Thursday, January 14, 2010


This post isn't about the kernel boot error regarding 64MB of memory and IOMMU. This post is about IOMMU and virtualization

Much to my chagrin, I've discovered that the AMD IOMMU virtualization technology now called AMD Vi is not supported on any of its 7xx chipsets. I've recently upgraded from a 780G motherboard to a 790GX. From whatever reason, I was under the impression that AMD was supporting this IOMMU capability already. Intel has been supporting it forever. They call it VT-d. Since Intel has been supporting it for so, it's probably why I assumed that AMD was supporting it. Finally after digging around wikipedia and the AMD website this evening, I came to the conclusion that it wasn't supported. I should have dug around a bit more before I purchased the Intel Gigabit ET ethernet card that has SR-IOV support.

Now, I'm feeling pretty jaded about my decision to buy AMD products. I've been buying them because they have reasonable performance for a good price. All of the AMD processors have virtualization support, whereas not all Intel processors had it. Even some of the higher end Intel desktop processors didn't have it.

Even if I had chosen to go with Intel, I would have had to be careful. Not all of Intel's chipsets support VT-d. Just a quick search with google shows that there has been quite a bit of confusion. Some people were calling Intel support and couldn't get an answer.

The confusion associated with finding out what virtualization tech is supported by a particular processor and chipset should not exist. At the very least the there should be a table for processors and a table for chipsets that list capabilities. Instead there's lots of confusion.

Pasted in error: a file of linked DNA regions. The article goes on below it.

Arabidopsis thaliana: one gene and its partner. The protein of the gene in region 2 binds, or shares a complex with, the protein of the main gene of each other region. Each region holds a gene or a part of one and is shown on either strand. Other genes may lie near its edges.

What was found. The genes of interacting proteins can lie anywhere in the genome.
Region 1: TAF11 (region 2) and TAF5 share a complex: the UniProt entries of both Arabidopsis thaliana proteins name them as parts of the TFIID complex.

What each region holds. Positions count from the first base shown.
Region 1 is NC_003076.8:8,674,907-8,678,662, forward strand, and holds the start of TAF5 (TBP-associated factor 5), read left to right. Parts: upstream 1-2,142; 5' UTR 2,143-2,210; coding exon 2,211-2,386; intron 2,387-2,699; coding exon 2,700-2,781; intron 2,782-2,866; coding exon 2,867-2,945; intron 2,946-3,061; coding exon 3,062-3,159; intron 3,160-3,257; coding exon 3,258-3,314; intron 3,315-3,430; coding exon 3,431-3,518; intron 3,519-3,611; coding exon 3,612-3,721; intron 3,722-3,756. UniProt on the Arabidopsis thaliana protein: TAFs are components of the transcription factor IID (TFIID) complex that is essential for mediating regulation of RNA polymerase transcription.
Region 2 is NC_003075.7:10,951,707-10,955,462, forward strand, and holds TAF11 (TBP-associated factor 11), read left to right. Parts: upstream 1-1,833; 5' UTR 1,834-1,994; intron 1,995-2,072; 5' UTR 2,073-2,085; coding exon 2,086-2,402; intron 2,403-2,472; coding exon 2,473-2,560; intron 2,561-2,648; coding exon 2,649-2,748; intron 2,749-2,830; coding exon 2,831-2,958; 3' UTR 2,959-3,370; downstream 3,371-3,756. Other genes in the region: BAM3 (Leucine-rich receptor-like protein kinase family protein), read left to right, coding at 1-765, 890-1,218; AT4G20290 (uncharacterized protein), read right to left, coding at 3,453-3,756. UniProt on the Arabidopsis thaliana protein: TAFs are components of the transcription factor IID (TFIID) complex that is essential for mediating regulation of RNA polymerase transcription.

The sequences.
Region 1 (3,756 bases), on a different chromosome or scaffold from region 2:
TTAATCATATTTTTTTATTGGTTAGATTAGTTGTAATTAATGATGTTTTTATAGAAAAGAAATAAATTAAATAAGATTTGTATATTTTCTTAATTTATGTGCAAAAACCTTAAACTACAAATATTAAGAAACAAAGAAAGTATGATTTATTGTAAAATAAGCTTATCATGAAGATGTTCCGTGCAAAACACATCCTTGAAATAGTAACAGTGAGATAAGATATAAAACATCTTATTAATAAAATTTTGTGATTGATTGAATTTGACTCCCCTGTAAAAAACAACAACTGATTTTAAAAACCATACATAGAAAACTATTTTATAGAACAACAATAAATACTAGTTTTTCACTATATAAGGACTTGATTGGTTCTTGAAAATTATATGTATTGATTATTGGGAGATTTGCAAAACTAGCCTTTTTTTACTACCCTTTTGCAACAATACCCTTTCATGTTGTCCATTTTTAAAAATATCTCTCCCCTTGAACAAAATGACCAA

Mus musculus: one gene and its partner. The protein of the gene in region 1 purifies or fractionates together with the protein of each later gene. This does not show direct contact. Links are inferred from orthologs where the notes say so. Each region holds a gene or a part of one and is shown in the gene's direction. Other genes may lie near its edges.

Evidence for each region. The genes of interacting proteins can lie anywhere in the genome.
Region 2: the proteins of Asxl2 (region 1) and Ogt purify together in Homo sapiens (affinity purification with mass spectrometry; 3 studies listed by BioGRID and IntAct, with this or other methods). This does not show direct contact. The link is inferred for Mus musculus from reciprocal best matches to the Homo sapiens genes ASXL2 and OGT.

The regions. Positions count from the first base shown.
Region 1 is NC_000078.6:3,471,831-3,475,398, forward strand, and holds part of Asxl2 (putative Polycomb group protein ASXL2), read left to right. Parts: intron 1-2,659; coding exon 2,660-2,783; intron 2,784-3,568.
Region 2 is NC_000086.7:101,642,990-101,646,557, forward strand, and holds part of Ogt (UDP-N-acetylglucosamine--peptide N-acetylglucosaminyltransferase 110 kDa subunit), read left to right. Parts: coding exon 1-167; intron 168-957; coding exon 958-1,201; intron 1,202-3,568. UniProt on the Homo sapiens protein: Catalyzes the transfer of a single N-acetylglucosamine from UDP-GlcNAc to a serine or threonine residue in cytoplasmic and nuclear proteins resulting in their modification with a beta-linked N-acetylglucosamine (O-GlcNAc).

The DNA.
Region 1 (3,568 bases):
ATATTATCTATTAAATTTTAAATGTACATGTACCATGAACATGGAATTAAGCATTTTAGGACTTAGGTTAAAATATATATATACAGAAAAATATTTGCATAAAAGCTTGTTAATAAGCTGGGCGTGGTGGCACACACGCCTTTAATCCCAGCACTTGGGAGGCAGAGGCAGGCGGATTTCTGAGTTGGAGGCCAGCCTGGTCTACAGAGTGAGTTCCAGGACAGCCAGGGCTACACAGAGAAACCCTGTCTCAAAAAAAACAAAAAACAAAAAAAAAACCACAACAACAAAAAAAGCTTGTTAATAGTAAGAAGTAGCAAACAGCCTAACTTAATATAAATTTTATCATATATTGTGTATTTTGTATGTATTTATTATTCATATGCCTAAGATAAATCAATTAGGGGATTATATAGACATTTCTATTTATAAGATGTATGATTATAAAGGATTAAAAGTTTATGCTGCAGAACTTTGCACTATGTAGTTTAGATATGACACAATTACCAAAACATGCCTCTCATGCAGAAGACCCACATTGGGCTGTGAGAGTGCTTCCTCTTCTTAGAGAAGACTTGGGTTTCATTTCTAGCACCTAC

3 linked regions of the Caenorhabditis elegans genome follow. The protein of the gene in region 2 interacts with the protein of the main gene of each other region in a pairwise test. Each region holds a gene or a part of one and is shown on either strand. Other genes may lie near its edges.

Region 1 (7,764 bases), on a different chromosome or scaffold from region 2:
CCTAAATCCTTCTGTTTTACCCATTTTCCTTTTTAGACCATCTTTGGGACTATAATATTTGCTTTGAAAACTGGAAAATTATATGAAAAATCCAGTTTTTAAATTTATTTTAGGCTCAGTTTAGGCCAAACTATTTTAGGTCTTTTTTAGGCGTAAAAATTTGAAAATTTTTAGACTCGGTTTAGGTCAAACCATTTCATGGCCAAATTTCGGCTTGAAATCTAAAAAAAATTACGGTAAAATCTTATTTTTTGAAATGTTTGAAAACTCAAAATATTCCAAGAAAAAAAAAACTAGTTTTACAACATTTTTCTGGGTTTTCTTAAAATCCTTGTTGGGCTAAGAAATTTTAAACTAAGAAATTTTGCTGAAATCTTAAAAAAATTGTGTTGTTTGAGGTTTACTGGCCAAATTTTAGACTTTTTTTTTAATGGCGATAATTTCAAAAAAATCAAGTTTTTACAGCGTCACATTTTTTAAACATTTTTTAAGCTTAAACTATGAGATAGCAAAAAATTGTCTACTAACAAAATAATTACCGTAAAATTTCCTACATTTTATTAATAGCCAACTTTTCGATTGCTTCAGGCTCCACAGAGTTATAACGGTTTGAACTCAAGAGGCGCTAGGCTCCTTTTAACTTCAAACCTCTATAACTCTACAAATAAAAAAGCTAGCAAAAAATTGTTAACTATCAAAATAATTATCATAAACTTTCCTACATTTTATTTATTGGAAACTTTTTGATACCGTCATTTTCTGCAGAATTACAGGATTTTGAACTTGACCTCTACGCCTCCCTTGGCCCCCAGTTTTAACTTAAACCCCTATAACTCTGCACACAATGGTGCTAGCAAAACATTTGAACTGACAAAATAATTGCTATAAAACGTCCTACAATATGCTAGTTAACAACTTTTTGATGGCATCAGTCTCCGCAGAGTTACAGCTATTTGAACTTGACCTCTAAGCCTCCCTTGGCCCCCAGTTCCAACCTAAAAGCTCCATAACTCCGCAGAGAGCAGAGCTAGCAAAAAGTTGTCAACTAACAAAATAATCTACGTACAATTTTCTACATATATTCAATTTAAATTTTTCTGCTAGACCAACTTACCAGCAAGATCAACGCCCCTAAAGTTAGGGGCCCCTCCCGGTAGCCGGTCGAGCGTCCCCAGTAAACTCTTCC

Even PC/laptop manufacturers make it tough for consumers. HP and another big name vendor, either Sony or Lenovo, have been known not to support enabling of virtualization in the BIOS. (Yes you typically have to enable it in the BIOS. It's not on by default.) HP finally enabled it in one model after enough outcry, but the other vendor gave their customers the finger. (Not literally of course.)

Overall, I'm please with how well the virtualization stuff is working. I no longer have to use a proprietary Virtual Machine solution to run windows and other items. KVM+QEMU work well. Fedora 12's implementation is great. I'm just disgusted that determining capabilities about vendor solutions is so problematic.

If you want IOMMU (VT-d or AMD-Vi) on a desktop chipset, you'll have to stick with Intel for now. The wikipedia page for Intel chipsets seems to have the best information about VT-d support for chipsets in one place. If you can provide a better link to more information, please post.

X86 Virtualization
AMD Server Chipset

AMD's newest chipset for desktops, the 890FX, has support for IOMMU 1.2 according to Anandtech. From what I know, IOMMU 1.2 is AMD-Vi.